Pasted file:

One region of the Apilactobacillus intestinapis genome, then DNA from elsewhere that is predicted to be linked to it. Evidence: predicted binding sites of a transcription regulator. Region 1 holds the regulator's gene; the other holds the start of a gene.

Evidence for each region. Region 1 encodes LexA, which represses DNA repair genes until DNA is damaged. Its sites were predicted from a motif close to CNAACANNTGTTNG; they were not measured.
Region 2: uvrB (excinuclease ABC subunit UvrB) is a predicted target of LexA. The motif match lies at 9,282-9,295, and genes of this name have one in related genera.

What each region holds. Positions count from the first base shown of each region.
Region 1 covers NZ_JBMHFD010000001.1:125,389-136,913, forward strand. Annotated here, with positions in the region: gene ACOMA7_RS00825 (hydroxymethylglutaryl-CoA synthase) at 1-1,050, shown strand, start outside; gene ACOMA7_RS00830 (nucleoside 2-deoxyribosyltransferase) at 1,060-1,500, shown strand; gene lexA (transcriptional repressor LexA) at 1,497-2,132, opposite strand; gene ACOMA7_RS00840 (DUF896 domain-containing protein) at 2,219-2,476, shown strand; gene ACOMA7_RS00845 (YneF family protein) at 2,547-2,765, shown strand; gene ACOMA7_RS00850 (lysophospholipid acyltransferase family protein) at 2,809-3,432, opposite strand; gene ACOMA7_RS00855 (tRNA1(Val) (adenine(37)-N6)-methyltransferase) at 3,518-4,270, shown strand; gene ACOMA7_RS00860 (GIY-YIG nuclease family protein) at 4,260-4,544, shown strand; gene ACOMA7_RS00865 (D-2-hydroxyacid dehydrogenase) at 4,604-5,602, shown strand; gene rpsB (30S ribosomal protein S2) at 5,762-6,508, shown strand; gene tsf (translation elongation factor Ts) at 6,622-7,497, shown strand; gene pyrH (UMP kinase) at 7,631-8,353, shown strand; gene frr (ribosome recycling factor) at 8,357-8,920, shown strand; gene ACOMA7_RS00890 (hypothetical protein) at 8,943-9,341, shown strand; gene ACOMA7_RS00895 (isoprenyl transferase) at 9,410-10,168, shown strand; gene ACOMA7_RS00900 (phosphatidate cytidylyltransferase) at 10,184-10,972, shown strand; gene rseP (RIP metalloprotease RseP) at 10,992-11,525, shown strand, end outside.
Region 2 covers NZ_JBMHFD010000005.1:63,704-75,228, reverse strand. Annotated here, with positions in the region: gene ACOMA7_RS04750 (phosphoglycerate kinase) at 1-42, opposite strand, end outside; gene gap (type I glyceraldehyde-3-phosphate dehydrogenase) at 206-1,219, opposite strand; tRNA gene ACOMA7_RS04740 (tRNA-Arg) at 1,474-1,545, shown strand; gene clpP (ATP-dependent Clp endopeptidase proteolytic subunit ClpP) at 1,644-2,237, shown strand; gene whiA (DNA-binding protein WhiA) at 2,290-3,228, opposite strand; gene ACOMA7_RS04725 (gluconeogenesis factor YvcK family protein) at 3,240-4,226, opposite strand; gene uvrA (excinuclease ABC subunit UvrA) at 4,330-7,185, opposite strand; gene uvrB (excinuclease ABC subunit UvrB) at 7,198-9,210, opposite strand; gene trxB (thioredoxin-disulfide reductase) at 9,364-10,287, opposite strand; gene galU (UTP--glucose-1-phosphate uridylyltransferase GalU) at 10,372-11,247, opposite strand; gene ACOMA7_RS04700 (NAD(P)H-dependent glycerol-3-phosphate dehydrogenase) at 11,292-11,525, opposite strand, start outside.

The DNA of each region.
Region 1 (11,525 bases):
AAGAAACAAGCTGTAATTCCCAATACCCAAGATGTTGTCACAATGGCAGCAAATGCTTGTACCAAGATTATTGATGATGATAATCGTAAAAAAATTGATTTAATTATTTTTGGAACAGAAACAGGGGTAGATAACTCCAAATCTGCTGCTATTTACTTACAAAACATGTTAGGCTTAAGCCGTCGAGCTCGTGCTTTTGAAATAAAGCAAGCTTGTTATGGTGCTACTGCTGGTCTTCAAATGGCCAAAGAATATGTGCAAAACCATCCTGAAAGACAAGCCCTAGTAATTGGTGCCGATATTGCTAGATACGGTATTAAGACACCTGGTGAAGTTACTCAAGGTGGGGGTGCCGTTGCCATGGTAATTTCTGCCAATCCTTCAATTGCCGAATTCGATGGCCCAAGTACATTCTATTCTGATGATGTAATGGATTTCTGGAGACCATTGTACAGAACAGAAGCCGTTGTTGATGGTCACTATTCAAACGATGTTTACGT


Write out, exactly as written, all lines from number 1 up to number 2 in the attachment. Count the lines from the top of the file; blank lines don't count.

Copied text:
One region of the Apilactobacillus intestinapis genome, then DNA from elsewhere that is predicted to be linked to it. Evidence: predicted binding sites of a transcription regulator. Region 1 holds the regulator's gene; the other holds the start of a gene.

Evidence for each region. Region 1 encodes LexA, which represses DNA repair genes until DNA is damaged. Its sites were predicted from a motif close to CNAACANNTGTTNG; they were not measured.